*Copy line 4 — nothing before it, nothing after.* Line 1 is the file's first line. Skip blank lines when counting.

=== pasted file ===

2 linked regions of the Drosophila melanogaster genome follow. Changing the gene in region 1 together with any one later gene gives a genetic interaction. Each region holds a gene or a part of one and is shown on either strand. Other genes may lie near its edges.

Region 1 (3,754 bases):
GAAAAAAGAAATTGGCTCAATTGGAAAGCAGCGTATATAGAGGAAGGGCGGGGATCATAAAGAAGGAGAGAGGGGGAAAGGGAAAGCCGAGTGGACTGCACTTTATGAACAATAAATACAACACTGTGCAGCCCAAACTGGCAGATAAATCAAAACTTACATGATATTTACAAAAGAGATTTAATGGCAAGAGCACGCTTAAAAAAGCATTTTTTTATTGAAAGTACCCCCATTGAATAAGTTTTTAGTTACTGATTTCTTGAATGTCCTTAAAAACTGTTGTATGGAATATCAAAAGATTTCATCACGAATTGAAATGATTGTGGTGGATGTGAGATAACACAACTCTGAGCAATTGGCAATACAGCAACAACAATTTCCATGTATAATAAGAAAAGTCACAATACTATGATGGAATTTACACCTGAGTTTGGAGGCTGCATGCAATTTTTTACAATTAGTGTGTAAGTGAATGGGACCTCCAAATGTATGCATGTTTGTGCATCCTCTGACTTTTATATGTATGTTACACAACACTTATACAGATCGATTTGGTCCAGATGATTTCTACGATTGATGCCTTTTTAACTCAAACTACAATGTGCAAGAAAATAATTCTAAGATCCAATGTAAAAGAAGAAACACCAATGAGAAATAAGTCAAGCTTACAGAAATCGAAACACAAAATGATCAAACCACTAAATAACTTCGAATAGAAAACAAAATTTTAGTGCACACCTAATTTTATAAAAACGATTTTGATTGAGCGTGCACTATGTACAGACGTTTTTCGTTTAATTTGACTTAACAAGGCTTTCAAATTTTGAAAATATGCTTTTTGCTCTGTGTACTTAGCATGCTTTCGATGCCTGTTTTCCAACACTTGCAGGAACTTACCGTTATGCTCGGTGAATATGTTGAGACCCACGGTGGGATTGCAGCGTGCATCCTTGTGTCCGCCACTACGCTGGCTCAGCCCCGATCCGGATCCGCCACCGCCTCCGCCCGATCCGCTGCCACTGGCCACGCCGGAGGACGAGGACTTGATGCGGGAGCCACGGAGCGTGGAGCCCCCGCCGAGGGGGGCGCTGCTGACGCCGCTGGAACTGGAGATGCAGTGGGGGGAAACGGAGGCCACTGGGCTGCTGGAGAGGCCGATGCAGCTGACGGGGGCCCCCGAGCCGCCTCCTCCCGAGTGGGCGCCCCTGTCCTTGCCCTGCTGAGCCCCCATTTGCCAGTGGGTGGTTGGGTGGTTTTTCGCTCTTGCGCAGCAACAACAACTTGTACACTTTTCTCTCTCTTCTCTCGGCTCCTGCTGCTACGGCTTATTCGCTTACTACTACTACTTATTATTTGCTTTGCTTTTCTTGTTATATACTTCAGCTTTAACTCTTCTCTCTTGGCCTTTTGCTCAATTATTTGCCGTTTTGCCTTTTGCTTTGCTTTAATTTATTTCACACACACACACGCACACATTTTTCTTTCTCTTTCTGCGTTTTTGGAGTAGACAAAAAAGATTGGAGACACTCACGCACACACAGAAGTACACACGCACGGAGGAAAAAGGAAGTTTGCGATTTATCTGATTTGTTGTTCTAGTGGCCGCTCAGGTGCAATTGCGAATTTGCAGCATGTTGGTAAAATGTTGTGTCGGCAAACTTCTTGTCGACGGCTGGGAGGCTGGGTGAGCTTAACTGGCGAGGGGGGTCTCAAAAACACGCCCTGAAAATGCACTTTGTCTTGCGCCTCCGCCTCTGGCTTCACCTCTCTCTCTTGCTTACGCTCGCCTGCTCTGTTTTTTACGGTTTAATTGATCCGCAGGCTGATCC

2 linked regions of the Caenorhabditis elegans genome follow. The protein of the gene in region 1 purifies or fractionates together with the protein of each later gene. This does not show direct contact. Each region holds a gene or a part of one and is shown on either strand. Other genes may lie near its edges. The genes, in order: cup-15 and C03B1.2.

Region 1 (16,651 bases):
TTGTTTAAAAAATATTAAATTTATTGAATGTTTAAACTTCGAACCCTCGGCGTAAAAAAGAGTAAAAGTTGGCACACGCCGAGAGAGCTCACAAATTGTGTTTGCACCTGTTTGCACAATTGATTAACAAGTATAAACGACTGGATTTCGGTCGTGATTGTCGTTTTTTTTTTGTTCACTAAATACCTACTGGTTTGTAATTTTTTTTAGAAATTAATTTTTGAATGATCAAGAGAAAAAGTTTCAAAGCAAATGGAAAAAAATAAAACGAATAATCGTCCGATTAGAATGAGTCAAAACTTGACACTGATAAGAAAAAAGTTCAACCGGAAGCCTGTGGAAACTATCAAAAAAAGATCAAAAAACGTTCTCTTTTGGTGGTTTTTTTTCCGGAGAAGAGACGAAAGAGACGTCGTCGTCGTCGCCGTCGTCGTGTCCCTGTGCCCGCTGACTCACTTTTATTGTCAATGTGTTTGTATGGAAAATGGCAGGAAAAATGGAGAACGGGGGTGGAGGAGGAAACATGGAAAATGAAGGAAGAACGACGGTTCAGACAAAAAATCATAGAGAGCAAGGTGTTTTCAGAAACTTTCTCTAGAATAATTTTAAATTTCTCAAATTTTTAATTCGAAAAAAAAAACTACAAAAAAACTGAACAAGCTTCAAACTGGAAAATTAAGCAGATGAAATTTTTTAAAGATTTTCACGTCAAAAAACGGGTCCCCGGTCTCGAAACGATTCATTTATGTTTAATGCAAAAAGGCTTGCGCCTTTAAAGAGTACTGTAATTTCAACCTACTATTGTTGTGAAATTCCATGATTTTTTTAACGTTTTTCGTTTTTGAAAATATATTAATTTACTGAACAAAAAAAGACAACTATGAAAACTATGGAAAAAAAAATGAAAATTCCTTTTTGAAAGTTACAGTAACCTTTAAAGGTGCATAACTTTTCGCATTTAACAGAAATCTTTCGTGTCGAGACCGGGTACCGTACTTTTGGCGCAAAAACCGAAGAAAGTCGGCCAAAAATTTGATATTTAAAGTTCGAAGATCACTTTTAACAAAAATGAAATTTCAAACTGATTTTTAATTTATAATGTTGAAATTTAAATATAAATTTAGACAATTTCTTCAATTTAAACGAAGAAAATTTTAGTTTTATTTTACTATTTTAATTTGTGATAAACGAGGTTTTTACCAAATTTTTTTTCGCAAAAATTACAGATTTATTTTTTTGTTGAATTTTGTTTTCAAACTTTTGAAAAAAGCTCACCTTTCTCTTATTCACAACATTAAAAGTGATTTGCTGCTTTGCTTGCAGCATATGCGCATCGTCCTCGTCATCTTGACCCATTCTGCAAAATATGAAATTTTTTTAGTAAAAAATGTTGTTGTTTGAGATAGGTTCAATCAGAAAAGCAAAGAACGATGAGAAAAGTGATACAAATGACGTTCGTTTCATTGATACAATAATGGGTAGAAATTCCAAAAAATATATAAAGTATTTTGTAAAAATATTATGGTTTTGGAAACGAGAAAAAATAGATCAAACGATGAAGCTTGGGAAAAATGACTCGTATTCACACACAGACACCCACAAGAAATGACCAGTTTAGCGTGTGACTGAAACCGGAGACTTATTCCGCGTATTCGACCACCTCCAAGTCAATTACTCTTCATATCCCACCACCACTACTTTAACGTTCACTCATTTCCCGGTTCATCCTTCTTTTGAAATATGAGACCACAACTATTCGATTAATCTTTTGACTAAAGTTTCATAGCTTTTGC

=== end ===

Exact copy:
2 linked regions of the Caenorhabditis elegans genome follow. The protein of the gene in region 1 purifies or fractionates together with the protein of each later gene. This does not show direct contact. Each region holds a gene or a part of one and is shown on either strand. Other genes may lie near its edges. The genes, in order: cup-15 and C03B1.2.